Bethany Life in Story City had the privilege of hosting U.S. Department of Agriculture (USDA) Rural Development Under Secretary Lisa Mensah and her contingent last Tuesday morning (Aug. 16). Mensah was in Iowa to tour four central Iowa communities to observe first hand how recent multi-million dollar USDA funding has greatly improved and expanded health care options as well as created new jobs in the state of Iowa.

Mensah made her first stop of the day at Bethany Life’s facility located at 212 Lafayette Avenue and was greeted by Bethany Life’s CEO Betsy Warburton and Chief Operating Officer Kari Matheason. The Story City long-term and elderly care facility is nearing completion on a major construction project, which used a $22.5 million USDA Rural Development direct loan and $3 million loan guarantee to help with the project.

The expansion and renovation project included demolition of the 1967 building to the north and the construction of two new buildings that will house transitional care and extended care services. Other parts of the Bethany Life facility will also include significant updates and improvements. The project is scheduled to be fully completed by the end of October.

Mensah, who was visiting Iowa for the first time, was excited for the opportunity to visit Story City and the Bethany Life campus:

“For me, this tour of Bethany Life was a chance to see one of our community facilities’ loans in action,” commented Mensah at the conclusion of her Bethany Life tour. “This was about a 24 million dollar project, but it (also) has been a beyond-the-numbers what this project shows; it is a huge change in lives. This is an absolutely powerful model of how to age. And I feel like I just toured a home, not a facility. And that is possible because we came in with the kind of very long term money that helps the private sector to do its work, and helps the beautiful experts I just met. These experts, who have been in this business for 30 years, and what they are able to offer the parents and grandparents of the community, is just (so) powerful! This is how you want to age, if you need to age with help.”

With the construction project almost complete, many of the final touches have been aesthetic in nature, including painting and decorating. Recently, according to Warburton and Martindale, Bethany Life spent over $12,000 in Story City, buying antiques and collectibles from the various antique shops in town, to help give the new building a “touch of home”.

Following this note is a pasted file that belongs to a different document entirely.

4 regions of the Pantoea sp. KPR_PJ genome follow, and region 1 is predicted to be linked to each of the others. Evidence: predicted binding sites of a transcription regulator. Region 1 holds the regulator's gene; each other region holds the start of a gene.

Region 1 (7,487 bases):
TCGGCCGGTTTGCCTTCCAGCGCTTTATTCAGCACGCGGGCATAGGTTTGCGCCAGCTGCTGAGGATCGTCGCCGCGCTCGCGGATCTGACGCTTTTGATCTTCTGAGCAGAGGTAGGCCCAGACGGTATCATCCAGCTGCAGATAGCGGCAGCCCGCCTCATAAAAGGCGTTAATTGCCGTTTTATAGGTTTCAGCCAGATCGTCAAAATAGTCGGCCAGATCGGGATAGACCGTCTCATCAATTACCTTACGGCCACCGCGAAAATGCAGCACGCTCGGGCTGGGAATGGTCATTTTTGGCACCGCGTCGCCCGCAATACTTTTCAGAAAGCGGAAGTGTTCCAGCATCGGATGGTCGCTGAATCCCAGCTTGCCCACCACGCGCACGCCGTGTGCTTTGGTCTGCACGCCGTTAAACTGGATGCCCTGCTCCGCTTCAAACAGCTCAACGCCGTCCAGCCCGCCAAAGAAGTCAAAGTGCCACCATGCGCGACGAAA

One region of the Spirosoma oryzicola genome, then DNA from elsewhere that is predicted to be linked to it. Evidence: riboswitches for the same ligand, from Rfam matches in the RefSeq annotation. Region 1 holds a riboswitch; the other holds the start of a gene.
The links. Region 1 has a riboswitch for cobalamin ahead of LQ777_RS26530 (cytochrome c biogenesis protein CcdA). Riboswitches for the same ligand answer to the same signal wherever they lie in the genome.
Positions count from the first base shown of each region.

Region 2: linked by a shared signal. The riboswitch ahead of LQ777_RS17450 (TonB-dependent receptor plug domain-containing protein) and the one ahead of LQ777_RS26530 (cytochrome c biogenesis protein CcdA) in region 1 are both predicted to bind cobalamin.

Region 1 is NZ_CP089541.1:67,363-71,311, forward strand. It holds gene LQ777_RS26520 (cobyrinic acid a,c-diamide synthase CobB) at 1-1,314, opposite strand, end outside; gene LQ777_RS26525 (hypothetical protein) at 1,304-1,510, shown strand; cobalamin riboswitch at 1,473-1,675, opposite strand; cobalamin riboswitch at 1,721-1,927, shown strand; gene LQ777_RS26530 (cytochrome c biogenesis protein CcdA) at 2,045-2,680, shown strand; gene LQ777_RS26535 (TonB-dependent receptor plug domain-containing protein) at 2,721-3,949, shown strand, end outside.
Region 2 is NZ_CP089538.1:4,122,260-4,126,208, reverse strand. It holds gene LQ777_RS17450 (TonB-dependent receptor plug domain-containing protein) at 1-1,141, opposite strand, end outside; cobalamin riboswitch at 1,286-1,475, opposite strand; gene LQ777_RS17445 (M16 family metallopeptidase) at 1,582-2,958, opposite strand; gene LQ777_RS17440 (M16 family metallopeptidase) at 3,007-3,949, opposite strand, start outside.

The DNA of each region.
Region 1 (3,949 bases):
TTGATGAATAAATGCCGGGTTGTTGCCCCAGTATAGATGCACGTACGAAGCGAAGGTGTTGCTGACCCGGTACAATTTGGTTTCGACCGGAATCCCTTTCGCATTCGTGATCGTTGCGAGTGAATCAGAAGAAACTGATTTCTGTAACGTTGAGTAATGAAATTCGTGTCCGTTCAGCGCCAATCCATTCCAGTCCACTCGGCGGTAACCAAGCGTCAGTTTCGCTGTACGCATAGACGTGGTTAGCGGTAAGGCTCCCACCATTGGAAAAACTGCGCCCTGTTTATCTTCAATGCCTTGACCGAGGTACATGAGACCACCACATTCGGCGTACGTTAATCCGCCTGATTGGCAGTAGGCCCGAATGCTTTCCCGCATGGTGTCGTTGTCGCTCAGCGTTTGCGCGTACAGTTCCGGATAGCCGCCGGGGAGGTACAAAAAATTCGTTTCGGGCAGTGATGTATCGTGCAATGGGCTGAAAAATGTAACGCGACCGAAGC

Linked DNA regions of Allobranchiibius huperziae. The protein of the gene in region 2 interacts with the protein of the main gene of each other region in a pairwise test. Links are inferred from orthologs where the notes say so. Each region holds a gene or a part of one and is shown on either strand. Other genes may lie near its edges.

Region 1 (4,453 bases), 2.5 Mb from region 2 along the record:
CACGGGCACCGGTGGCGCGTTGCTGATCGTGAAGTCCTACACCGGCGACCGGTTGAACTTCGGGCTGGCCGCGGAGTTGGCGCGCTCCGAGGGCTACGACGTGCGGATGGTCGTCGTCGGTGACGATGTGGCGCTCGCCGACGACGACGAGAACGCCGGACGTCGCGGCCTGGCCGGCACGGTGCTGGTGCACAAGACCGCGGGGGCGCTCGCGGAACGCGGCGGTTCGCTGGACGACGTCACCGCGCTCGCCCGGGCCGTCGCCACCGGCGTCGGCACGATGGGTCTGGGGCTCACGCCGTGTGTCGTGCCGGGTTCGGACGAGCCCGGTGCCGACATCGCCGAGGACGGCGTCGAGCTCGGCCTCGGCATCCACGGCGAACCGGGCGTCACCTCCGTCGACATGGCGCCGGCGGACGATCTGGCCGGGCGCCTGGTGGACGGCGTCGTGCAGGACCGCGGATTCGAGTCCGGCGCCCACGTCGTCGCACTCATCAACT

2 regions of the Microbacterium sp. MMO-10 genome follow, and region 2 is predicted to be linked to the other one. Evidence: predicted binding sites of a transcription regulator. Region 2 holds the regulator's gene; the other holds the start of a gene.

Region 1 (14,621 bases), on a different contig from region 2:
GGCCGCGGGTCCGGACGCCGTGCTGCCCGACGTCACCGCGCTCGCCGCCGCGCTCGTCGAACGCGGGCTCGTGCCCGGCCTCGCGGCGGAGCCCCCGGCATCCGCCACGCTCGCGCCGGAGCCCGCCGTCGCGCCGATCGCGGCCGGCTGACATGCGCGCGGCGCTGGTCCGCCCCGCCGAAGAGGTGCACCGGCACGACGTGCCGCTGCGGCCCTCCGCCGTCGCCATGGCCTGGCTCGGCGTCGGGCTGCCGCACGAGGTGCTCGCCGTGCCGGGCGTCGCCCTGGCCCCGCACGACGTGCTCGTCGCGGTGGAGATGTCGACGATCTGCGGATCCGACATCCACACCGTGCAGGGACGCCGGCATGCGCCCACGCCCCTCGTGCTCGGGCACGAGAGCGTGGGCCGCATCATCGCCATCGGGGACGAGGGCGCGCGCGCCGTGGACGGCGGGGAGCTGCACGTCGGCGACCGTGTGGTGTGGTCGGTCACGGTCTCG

The new building project includes a bistro and bar, multiple outdoor garden areas, including the return of the fish pond, a full therapy gym, out-patient care facilities, a wellness gym, a children’s corner, a new 20-bed long-term care facility (which opened in May), and the Life Bridge area, which is a short-term stay facility.

Accompanying Mensah were members of the State USDA Rural Development office, including Preston Sandstrom, area specialist; Bill Menner, state director; Randy Hildreth, area director; and Darin Leach, public information coordinator.

Feeling fortunate to have a facility such as Bethany Life in a small, rural communtiy like Story City also impressed Mensah:

“One of our jobs in rural development is to explain why, in towns of under 20,000, like Story City, when you anchor a facility like this, it changes and it matters. And when I see things like this, it’s the stories I want to tell throughout the country.”

Other stops on Mensah’s tour of central Iowa included Mid-Iowa Community Action in Marshalltown and Natural Soy in Brooklyn. Her final stop before returning to Washington, D.C. was the Grinnell Regional Medical Center.

Mid-Iowa Community Action was one of 10 rural and tribal communities selected last year to participate in the Rural IMPACT Demonstration, a cross-agency effort to combat poverty and improve upward mobility in rural and tribal places. Natural Soy was one of the communities assisted by the Iowa Foundation of Micro-enterprise and Community Vitality. The Grinnell Medical Center received a rural economic development grant to assist with renovations at the hospital.

Funding from USDA Rural Development has impacted rural communities all across Iowa. Since 2009, the organization has invested more than $4 billion in public facilities, small and expanding businesses, water and sewer systems and housing opportunities for Iowa families. In the past year alone, with the rural development office’s assistance, Iowa has created or retained more than 1,000 jobs, helped 2,400 families in buying a home and assisted more than 60 communities improve facilities and services.

“We are proud to serve the needs of rural people and places to ensure that rural America continues to thrive and to drive the economy,” Mensah added. “We are very happy to be a partner with all the communities we serve as they work hard to make investments that will impact many future generations.”